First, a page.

G. Mark’s Answer
A clinical engineer is the person who builds and maintains and supports medical devices and services in the hospital. They can do research, evaluate medical statistics and device new machines and methods. As such, they might supervise the users of these machines and other medial equipment. They also will consult in the use, training and development of medical equipment. Doctors and nurses and other medical personnel will often consult with them, particularly in matters dealing with the intersection of medicine and engineering, like recommending uses for devices and other medical resources. They also will be familiar with IT and IT principle and equipment, since computers are such an integral part of hospital environments and processes and becoming moreso as time goes on.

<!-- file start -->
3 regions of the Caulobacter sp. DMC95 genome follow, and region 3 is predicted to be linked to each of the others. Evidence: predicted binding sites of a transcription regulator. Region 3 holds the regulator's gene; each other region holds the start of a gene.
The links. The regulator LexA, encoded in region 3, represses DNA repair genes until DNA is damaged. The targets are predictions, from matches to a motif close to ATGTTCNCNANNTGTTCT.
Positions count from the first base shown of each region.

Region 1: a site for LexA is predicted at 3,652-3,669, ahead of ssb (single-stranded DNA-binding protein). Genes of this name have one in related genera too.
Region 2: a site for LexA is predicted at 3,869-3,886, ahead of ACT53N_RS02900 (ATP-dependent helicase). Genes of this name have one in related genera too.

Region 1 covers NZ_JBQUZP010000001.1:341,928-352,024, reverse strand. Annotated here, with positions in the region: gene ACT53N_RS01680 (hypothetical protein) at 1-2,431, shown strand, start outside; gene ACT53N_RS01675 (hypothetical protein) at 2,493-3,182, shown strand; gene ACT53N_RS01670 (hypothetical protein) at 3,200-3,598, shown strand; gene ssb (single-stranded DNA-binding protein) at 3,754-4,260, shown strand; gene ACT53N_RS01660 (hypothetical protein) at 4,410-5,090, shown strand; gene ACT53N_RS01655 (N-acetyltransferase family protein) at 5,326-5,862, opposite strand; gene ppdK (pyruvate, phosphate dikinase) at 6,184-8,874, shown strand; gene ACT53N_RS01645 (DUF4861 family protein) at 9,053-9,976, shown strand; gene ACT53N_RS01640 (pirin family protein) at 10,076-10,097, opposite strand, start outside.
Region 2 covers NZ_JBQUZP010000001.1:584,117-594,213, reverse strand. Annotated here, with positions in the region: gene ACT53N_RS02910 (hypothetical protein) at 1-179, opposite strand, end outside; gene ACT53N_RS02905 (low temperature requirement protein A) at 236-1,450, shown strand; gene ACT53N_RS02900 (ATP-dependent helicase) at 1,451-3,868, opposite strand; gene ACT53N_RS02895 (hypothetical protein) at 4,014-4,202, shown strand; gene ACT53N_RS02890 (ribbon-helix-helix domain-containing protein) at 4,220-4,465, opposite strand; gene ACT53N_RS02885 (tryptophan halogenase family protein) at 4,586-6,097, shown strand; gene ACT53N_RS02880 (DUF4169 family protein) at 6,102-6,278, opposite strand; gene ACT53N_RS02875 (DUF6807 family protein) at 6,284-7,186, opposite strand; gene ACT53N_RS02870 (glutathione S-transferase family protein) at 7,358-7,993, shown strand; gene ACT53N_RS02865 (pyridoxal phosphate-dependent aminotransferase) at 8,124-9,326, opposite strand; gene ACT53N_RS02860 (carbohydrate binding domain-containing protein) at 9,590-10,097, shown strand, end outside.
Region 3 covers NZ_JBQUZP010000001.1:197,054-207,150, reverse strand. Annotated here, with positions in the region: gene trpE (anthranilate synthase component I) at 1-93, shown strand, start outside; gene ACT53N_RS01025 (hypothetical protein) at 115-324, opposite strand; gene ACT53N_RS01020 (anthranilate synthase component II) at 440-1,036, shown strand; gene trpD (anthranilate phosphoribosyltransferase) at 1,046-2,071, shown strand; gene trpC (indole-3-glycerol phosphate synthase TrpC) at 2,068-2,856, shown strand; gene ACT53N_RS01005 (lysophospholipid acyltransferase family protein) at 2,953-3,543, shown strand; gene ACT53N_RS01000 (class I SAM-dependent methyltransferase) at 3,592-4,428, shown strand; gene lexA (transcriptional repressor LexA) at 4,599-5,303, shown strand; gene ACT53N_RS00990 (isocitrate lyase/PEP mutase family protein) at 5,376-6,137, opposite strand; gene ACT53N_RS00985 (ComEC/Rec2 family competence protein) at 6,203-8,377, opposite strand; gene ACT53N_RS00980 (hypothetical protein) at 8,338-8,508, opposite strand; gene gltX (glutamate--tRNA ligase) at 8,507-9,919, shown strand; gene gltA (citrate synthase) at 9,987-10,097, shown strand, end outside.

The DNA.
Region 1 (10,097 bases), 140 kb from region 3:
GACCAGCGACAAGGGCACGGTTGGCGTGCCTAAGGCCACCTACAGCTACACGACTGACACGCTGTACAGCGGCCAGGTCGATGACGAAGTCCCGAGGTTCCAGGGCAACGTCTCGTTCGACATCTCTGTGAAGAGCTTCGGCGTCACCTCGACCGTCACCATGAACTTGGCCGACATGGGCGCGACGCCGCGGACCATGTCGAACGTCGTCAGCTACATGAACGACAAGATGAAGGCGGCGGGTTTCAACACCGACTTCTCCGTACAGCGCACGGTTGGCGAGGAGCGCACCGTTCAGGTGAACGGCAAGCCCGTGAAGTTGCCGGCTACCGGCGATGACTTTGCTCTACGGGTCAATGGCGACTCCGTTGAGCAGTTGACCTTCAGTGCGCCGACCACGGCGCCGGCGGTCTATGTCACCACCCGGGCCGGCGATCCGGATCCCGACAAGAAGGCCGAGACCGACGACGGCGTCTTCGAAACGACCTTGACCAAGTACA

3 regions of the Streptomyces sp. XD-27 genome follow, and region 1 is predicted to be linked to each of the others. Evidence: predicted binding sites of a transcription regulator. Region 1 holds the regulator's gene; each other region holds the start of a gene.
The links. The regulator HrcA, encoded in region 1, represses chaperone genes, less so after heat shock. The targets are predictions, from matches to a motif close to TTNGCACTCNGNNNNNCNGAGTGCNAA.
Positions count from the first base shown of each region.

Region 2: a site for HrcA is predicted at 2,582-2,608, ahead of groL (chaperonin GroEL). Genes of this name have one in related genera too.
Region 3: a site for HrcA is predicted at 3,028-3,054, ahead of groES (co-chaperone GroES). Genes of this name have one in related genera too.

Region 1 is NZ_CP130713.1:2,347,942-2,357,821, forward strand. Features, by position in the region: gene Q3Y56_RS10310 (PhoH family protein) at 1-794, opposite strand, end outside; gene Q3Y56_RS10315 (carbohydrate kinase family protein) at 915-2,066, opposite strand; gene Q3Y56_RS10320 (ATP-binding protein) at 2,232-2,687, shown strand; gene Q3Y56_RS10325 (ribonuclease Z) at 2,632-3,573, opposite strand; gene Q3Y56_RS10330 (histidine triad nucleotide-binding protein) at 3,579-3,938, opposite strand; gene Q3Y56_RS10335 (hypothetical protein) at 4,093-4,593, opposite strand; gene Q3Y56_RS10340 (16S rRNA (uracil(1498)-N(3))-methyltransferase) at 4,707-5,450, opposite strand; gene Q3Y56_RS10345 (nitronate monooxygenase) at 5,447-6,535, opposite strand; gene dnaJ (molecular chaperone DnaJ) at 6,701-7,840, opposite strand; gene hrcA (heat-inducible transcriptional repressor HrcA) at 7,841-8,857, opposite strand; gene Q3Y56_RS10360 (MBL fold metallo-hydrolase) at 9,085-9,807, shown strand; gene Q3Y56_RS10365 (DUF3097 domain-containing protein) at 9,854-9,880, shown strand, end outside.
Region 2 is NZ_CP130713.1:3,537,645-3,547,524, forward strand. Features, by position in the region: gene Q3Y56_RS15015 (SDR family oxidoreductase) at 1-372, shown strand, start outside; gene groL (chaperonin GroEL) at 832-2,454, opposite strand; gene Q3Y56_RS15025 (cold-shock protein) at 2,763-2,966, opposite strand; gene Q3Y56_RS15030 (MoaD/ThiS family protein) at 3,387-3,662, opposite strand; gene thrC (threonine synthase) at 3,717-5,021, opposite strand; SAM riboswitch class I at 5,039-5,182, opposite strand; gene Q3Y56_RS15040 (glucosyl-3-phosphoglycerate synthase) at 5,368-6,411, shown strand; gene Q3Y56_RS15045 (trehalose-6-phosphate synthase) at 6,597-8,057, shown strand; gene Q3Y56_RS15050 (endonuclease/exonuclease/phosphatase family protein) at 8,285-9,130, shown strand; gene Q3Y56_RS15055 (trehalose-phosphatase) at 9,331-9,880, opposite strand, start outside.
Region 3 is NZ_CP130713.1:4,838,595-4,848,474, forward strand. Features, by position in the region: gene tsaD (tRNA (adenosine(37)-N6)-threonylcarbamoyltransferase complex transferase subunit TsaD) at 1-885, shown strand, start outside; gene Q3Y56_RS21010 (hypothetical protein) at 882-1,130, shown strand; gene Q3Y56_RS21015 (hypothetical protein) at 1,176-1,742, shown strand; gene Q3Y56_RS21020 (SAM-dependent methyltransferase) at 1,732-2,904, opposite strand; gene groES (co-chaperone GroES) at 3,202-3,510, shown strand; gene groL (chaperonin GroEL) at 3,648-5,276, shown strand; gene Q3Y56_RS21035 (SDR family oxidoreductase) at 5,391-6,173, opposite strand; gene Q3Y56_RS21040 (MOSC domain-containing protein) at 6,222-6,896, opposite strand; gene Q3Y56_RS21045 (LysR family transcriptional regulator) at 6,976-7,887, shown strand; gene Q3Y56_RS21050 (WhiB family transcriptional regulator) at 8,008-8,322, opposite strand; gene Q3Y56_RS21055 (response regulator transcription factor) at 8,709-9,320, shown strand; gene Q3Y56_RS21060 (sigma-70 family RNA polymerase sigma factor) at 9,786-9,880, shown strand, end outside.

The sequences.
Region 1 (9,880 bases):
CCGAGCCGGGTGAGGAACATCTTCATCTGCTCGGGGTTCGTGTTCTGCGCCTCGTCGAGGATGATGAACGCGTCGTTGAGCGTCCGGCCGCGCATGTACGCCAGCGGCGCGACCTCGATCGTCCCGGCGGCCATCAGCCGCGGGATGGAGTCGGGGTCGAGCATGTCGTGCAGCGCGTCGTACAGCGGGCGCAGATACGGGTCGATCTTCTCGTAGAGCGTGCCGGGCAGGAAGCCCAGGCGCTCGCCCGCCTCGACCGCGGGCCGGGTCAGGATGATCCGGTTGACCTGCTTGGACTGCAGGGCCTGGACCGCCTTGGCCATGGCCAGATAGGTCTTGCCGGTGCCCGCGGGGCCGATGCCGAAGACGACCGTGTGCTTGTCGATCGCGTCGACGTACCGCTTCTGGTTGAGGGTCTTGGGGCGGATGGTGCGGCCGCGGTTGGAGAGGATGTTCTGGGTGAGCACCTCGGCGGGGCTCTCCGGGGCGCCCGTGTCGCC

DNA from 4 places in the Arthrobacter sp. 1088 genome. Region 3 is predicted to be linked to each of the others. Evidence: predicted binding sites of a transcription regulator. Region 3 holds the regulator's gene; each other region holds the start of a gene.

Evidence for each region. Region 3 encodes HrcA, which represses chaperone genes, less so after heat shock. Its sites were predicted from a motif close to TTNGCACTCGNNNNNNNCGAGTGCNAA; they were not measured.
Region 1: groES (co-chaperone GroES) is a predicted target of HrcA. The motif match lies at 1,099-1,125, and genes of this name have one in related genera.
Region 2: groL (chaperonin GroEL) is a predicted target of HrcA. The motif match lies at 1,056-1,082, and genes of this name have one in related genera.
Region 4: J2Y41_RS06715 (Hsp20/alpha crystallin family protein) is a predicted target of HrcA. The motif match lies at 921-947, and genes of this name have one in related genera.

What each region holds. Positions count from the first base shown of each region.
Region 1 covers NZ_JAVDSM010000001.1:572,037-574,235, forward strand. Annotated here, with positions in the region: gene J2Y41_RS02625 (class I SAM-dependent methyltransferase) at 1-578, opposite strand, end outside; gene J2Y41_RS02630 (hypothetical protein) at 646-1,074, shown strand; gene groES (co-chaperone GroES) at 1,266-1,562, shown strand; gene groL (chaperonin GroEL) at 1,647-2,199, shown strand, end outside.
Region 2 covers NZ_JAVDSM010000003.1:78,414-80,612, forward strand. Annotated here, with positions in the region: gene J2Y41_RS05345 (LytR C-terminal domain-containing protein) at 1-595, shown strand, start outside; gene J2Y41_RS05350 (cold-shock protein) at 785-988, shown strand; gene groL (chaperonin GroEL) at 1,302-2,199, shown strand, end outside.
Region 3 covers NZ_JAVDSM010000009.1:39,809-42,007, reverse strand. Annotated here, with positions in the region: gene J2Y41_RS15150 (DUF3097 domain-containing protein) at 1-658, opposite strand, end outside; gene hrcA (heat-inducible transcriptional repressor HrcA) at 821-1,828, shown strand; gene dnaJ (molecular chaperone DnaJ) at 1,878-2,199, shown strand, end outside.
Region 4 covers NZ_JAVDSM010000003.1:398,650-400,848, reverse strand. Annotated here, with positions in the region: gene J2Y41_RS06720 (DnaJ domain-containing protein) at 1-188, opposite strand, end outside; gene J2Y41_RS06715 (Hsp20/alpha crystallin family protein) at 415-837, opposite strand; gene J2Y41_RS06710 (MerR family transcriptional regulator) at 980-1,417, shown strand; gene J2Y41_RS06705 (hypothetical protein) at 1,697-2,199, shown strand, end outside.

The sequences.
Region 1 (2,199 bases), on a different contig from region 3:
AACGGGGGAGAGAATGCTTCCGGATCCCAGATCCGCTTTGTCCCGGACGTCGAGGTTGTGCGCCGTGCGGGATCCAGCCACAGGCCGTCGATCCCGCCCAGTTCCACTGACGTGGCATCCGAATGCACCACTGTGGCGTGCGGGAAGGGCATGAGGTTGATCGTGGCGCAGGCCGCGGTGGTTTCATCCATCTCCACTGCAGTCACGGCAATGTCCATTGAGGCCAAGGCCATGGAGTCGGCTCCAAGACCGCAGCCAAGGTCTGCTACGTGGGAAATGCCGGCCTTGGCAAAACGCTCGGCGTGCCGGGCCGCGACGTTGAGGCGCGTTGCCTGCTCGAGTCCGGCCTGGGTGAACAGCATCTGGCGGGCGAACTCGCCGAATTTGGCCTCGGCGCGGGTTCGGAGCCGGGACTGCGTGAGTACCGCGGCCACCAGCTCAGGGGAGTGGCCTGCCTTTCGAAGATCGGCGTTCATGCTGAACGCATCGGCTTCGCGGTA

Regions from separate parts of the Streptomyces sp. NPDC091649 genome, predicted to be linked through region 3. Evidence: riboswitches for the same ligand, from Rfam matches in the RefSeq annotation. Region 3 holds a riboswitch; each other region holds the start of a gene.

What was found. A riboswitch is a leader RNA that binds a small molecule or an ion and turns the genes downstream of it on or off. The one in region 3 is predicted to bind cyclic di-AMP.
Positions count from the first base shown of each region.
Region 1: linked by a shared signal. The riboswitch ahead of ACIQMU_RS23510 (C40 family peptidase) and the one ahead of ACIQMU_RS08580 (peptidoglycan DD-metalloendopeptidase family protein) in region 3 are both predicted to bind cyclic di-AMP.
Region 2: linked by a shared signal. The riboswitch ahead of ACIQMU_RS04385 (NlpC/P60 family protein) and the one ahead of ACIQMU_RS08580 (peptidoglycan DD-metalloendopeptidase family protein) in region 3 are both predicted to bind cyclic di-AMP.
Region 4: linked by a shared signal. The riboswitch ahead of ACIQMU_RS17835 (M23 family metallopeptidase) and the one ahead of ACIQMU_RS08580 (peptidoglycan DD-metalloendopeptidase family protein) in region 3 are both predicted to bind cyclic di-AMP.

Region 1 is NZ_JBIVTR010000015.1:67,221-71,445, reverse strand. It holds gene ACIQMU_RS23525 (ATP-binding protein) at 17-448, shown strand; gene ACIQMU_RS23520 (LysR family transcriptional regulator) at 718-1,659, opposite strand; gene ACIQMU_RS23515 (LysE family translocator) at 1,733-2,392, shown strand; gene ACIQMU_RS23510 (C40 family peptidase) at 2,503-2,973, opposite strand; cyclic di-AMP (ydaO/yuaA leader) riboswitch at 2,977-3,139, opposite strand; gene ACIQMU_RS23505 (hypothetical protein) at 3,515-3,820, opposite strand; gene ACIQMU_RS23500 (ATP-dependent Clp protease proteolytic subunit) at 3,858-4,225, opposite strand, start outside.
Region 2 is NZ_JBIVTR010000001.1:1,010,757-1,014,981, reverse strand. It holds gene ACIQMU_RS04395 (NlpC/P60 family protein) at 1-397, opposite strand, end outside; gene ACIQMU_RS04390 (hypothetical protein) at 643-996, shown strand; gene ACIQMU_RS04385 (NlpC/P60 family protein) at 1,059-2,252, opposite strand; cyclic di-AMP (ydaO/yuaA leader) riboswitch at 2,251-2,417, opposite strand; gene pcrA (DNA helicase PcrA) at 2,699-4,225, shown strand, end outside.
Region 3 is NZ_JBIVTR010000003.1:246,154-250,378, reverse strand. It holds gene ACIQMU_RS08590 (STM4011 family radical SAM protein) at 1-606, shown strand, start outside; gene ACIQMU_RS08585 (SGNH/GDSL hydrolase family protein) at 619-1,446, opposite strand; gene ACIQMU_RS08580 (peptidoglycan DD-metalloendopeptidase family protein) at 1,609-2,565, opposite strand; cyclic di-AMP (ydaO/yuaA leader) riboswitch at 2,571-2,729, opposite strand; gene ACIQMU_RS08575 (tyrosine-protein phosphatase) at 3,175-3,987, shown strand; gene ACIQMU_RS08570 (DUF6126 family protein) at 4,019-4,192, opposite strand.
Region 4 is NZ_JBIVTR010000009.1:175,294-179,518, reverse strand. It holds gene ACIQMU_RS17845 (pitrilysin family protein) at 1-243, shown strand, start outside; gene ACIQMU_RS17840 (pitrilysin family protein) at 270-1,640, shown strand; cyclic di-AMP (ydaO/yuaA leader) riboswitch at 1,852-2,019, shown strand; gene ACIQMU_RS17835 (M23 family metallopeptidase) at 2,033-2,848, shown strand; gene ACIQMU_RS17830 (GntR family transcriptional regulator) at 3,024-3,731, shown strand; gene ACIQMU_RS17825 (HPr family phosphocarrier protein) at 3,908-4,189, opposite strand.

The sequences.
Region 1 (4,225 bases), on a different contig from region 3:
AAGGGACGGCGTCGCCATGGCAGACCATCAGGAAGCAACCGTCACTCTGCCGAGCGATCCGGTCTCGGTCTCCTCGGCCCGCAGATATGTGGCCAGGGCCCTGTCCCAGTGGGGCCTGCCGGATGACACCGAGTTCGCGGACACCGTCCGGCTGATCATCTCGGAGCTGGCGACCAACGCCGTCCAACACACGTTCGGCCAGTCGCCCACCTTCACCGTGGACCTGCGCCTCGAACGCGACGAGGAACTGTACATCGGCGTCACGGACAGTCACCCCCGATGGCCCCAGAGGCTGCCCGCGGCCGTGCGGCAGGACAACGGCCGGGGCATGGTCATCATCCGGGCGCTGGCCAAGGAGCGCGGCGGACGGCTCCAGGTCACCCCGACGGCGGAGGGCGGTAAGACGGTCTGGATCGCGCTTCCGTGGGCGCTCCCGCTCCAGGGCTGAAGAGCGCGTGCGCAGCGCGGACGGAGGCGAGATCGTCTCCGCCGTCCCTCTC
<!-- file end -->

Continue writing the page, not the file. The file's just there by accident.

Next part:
To become a clinical engineer is pretty much like becoming other types of engineers, except that some specialized training like a BS in Healthcare Science, which is Clinical Engineering. Some background includes the typical Liberal Arts Sciences, Mathematics and Language courses, with an especially significant emphasis on the sciences. Eventually that student will seek certification by the Examination Certification for Clinical Engineering tests, followed by an oral examination. So if you want to get into this field, a BS is your first step.